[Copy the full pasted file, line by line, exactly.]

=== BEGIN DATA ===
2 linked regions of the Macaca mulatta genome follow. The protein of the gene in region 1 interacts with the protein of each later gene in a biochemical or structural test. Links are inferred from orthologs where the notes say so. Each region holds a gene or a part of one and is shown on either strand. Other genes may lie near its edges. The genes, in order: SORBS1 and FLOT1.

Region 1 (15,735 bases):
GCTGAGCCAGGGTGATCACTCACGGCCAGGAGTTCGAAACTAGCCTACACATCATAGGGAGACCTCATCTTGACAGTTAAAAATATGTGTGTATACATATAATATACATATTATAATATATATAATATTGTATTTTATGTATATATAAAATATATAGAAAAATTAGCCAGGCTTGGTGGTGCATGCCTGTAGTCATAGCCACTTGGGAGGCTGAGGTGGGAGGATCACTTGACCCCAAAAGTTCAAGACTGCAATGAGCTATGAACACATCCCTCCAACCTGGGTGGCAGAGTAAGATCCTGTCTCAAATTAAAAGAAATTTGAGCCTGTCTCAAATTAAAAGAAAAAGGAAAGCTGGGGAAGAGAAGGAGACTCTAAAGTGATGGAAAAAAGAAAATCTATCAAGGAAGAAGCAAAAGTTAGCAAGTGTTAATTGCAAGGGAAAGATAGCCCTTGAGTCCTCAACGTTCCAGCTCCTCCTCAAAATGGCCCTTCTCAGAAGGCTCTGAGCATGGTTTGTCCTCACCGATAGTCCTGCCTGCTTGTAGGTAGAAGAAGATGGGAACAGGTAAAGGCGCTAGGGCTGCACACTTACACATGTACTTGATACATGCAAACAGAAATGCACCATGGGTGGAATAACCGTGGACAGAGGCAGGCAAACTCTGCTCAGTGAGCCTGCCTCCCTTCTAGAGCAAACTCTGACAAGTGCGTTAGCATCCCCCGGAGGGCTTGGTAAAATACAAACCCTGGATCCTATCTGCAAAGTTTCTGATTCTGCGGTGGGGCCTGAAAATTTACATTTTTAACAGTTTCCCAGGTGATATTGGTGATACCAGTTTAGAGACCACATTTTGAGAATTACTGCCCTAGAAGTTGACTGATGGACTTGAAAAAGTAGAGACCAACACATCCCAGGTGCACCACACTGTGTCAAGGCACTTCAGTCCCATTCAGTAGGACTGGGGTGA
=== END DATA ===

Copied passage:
2 linked regions of the Macaca mulatta genome follow. The protein of the gene in region 1 interacts with the protein of each later gene in a biochemical or structural test. Links are inferred from orthologs where the notes say so. Each region holds a gene or a part of one and is shown on either strand. Other genes may lie near its edges. The genes, in order: SORBS1 and FLOT1.

Region 1 (15,735 bases):
GCTGAGCCAGGGTGATCACTCACGGCCAGGAGTTCGAAACTAGCCTACACATCATAGGGAGACCTCATCTTGACAGTTAAAAATATGTGTGTATACATATAATATACATATTATAATATATATAATATTGTATTTTATGTATATATAAAATATATAGAAAAATTAGCCAGGCTTGGTGGTGCATGCCTGTAGTCATAGCCACTTGGGAGGCTGAGGTGGGAGGATCACTTGACCCCAAAAGTTCAAGACTGCAATGAGCTATGAACACATCCCTCCAACCTGGGTGGCAGAGTAAGATCCTGTCTCAAATTAAAAGAAATTTGAGCCTGTCTCAAATTAAAAGAAAAAGGAAAGCTGGGGAAGAGAAGGAGACTCTAAAGTGATGGAAAAAAGAAAATCTATCAAGGAAGAAGCAAAAGTTAGCAAGTGTTAATTGCAAGGGAAAGATAGCCCTTGAGTCCTCAACGTTCCAGCTCCTCCTCAAAATGGCCCTTCTCAGAAGGCTCTGAGCATGGTTTGTCCTCACCGATAGTCCTGCCTGCTTGTAGGTAGAAGAAGATGGGAACAGGTAAAGGCGCTAGGGCTGCACACTTACACATGTACTTGATACATGCAAACAGAAATGCACCATGGGTGGAATAACCGTGGACAGAGGCAGGCAAACTCTGCTCAGTGAGCCTGCCTCCCTTCTAGAGCAAACTCTGACAAGTGCGTTAGCATCCCCCGGAGGGCTTGGTAAAATACAAACCCTGGATCCTATCTGCAAAGTTTCTGATTCTGCGGTGGGGCCTGAAAATTTACATTTTTAACAGTTTCCCAGGTGATATTGGTGATACCAGTTTAGAGACCACATTTTGAGAATTACTGCCCTAGAAGTTGACTGATGGACTTGAAAAAGTAGAGACCAACACATCCCAGGTGCACCACACTGTGTCAAGGCACTTCAGTCCCATTCAGTAGGACTGGGGTGA